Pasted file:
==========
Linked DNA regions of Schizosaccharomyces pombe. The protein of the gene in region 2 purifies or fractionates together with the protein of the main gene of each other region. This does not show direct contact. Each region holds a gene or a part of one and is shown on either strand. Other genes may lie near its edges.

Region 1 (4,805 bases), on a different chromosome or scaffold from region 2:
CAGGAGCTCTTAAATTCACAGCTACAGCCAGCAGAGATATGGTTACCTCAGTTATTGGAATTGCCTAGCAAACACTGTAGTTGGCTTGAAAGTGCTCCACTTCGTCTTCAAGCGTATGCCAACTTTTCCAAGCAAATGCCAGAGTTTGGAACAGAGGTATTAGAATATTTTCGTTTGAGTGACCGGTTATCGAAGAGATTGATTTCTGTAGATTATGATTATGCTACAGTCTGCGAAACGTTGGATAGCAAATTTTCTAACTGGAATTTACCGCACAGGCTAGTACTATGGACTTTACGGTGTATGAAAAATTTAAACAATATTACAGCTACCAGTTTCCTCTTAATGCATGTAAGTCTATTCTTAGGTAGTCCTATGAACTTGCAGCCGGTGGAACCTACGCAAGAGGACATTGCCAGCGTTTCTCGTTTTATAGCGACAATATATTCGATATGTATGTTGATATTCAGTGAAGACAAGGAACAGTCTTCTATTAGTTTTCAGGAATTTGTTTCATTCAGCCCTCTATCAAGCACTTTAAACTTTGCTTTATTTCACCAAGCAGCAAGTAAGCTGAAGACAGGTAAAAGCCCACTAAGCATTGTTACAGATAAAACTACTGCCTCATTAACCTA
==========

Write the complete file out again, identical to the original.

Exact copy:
Linked DNA regions of Schizosaccharomyces pombe. The protein of the gene in region 2 purifies or fractionates together with the protein of the main gene of each other region. This does not show direct contact. Each region holds a gene or a part of one and is shown on either strand. Other genes may lie near its edges.

Region 1 (4,805 bases), on a different chromosome or scaffold from region 2:
CAGGAGCTCTTAAATTCACAGCTACAGCCAGCAGAGATATGGTTACCTCAGTTATTGGAATTGCCTAGCAAACACTGTAGTTGGCTTGAAAGTGCTCCACTTCGTCTTCAAGCGTATGCCAACTTTTCCAAGCAAATGCCAGAGTTTGGAACAGAGGTATTAGAATATTTTCGTTTGAGTGACCGGTTATCGAAGAGATTGATTTCTGTAGATTATGATTATGCTACAGTCTGCGAAACGTTGGATAGCAAATTTTCTAACTGGAATTTACCGCACAGGCTAGTACTATGGACTTTACGGTGTATGAAAAATTTAAACAATATTACAGCTACCAGTTTCCTCTTAATGCATGTAAGTCTATTCTTAGGTAGTCCTATGAACTTGCAGCCGGTGGAACCTACGCAAGAGGACATTGCCAGCGTTTCTCGTTTTATAGCGACAATATATTCGATATGTATGTTGATATTCAGTGAAGACAAGGAACAGTCTTCTATTAGTTTTCAGGAATTTGTTTCATTCAGCCCTCTATCAAGCACTTTAAACTTTGCTTTATTTCACCAAGCAGCAAGTAAGCTGAAGACAGGTAAAAGCCCACTAAGCATTGTTACAGATAAAACTACTGCCTCATTAACCTA